A journey of heart and soul

Bicycle encounters with God

By Christina Capecchi

Christina CapecchiWhen Father Joe Schneider climbs onto his 27-speed Trek Pilot and dips its front tire into the Missouri River, his summer vacation has officially begun. Then he pushes off and bikes across Iowa.

The Register’s Annual Great Bicycle Ride Across Iowa, better known as RAGBRAI, began in 1973 when two reporters from the Des Moines Register decided to pedal the width of the state — from Sioux City to Davenport — in a quest for writing fodder.

The seven-day, eastward voyage winds bikers through a different route every year, averaging 67 miles a day. For the past 31 years, Father Schneider has been among them.

It’s a chance for the 66-year-old pastor of St. Mary’s Catholic Church in Manchester, Iowa, to ditch his clerics and his priestly responsibilities. For one July week, he looks like all the other bikers — helmet, jersey, sunburned nose — and he is treated as one. Few realize he is a priest.

“I’m just one of 20,000 bikers,” he told me. “I’m able to leave the office behind. I can just be myself. I’m not the priest. Some [bikers] call me Joe. And if someone asks what I do, I usually say teacher.”

Little kindnesses, ‘real goodness’
Fresh air and freedom wash over him — lungs filling, heart pumping, forearms tanning. “I feel really energized,” he said.

Father Schneider begins each ride at 5 a.m., when it’s still cool, and bikes into the sunrise. “You pray all the time. You find yourself singing a hymn: ‘Glory and Praise to Our God,’ ‘How Great Thou Art.’”

He’s been to nearly every small town in Iowa and recalls routes as if they lined his palms: the hilly 90-mile stretch from Lakeview to Webster City; the flat stretch on Highway 20 when it rained all the way from Waterloo to Manchester; the big curve in Quimby where a state trooper stopped a biker for texting as she rode; the strong south wind from Coralville to Sigourney, when an Amish clan countered the humidity by handing out ice milk.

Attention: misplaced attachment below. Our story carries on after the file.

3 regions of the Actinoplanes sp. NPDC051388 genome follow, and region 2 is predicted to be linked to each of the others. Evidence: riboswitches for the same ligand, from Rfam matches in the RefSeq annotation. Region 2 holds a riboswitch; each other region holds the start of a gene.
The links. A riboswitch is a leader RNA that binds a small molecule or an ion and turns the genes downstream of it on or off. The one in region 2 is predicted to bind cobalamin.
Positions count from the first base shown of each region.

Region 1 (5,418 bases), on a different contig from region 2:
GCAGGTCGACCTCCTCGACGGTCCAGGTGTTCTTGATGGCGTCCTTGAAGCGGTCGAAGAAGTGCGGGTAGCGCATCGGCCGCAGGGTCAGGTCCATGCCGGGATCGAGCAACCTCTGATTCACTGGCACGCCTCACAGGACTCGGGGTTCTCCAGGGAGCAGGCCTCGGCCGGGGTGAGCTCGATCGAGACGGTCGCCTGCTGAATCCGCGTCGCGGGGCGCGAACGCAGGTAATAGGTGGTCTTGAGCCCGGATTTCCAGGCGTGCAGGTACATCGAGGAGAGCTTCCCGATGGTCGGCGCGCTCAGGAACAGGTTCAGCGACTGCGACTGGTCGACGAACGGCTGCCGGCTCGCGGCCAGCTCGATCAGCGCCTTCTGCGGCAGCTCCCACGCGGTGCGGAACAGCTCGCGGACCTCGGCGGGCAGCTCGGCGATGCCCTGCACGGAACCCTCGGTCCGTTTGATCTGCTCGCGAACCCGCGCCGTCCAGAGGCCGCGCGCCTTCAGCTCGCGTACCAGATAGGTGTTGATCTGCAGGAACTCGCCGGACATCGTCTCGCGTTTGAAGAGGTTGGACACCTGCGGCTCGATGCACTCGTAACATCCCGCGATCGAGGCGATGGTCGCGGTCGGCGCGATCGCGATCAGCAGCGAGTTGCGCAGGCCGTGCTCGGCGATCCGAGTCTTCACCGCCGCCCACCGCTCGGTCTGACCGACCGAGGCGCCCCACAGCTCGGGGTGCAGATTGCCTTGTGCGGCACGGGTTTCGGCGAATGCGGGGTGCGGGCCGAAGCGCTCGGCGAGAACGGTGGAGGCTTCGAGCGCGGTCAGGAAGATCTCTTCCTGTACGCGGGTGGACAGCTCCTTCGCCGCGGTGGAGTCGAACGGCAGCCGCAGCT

On Sunday, the prairie churches fill to capacity, road-weary travelers resting in worship. At night, the bikers set up tents in parks or fields. A local Catholic family enlisted by the church secretary often invites Father Schneider to stay in their home, serving lasagna and offering up a basement couch or guest bedroom.

Fr. Schneider
Father Joe Schneider. Photo: St. Mary School, Manchester, Iowa

Those little kindnesses — cold shower, hot meal, soft pillow — illustrate the generosity of strangers, said Father Schneider. “It shows you the real goodness of Iowa people.”

The seed of vocation
He’s known that generosity his whole life, which began under difficult circumstances: a 20-year-old mom and her 17-year-old boyfriend, an alcoholic who would father 24 children.

At age 4, the future priest and his younger brother Charlie wound up in St. Mary’s Orphanage in Dubuque, run by the Franciscan sisters. “It was survival of the fittest,” Father Schneider said, yet it also planted the seed of his vocation, thanks to Father Bill Menster. The Navy chaplain entertained orphans by dressing as a cowboy and playing Stephen Foster songs on guitar: “The Blue-Tail Fly,” “Oh, Susanna.”

Two years later a married couple pulled up in a ’53 Pontiac to adopt Joe and Charlie. They gave the boys a happy childhood in Cedar Falls — milk and cookies after school, Sunday Mass, family rosary, support and stability.

This month Father Schneider marks his 40th anniversary as a priest and looks back on the many graces he’s been given — and he looks forward to his next RAGBRAI. “I’ve encountered God in many ways.”

He boils it down to a simple philosophy: “Love comes from God. God gives you that gift, and you can’t keep it to yourself. You have to give it away.”

Christina Capecchi writes from Inver Grove Heights, Minn. Contact her at www.ReadChristina.com.

Christina Capecchi

Christina Capecchi is a freelance writer from Inver Grove Heights, Minn., and editor of SisterStory.org, the official website of National Catholic Sisters Week. 

Website: readchristina.com